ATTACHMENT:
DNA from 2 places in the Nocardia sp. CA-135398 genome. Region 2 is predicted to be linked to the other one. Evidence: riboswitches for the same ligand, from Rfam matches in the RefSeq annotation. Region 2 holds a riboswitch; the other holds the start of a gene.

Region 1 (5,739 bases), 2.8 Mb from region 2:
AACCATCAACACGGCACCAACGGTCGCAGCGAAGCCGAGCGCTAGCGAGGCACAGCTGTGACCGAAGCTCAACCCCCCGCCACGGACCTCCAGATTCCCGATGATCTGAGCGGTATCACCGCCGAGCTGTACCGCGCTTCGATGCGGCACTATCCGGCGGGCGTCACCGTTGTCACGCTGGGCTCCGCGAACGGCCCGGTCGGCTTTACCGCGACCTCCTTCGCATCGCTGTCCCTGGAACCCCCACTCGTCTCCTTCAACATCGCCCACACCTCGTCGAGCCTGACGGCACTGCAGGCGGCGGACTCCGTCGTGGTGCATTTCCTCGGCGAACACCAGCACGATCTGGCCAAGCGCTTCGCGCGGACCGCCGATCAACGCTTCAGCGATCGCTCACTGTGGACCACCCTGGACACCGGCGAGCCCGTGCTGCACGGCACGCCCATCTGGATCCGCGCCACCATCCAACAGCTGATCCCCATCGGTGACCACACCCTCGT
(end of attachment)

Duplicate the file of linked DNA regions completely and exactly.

DNA from 2 places in the Nocardia sp. CA-135398 genome. Region 2 is predicted to be linked to the other one. Evidence: riboswitches for the same ligand, from Rfam matches in the RefSeq annotation. Region 2 holds a riboswitch; the other holds the start of a gene.

Region 1 (5,739 bases), 2.8 Mb from region 2:
AACCATCAACACGGCACCAACGGTCGCAGCGAAGCCGAGCGCTAGCGAGGCACAGCTGTGACCGAAGCTCAACCCCCCGCCACGGACCTCCAGATTCCCGATGATCTGAGCGGTATCACCGCCGAGCTGTACCGCGCTTCGATGCGGCACTATCCGGCGGGCGTCACCGTTGTCACGCTGGGCTCCGCGAACGGCCCGGTCGGCTTTACCGCGACCTCCTTCGCATCGCTGTCCCTGGAACCCCCACTCGTCTCCTTCAACATCGCCCACACCTCGTCGAGCCTGACGGCACTGCAGGCGGCGGACTCCGTCGTGGTGCATTTCCTCGGCGAACACCAGCACGATCTGGCCAAGCGCTTCGCGCGGACCGCCGATCAACGCTTCAGCGATCGCTCACTGTGGACCACCCTGGACACCGGCGAGCCCGTGCTGCACGGCACGCCCATCTGGATCCGCGCCACCATCCAACAGCTGATCCCCATCGGTGACCACACCCTCGT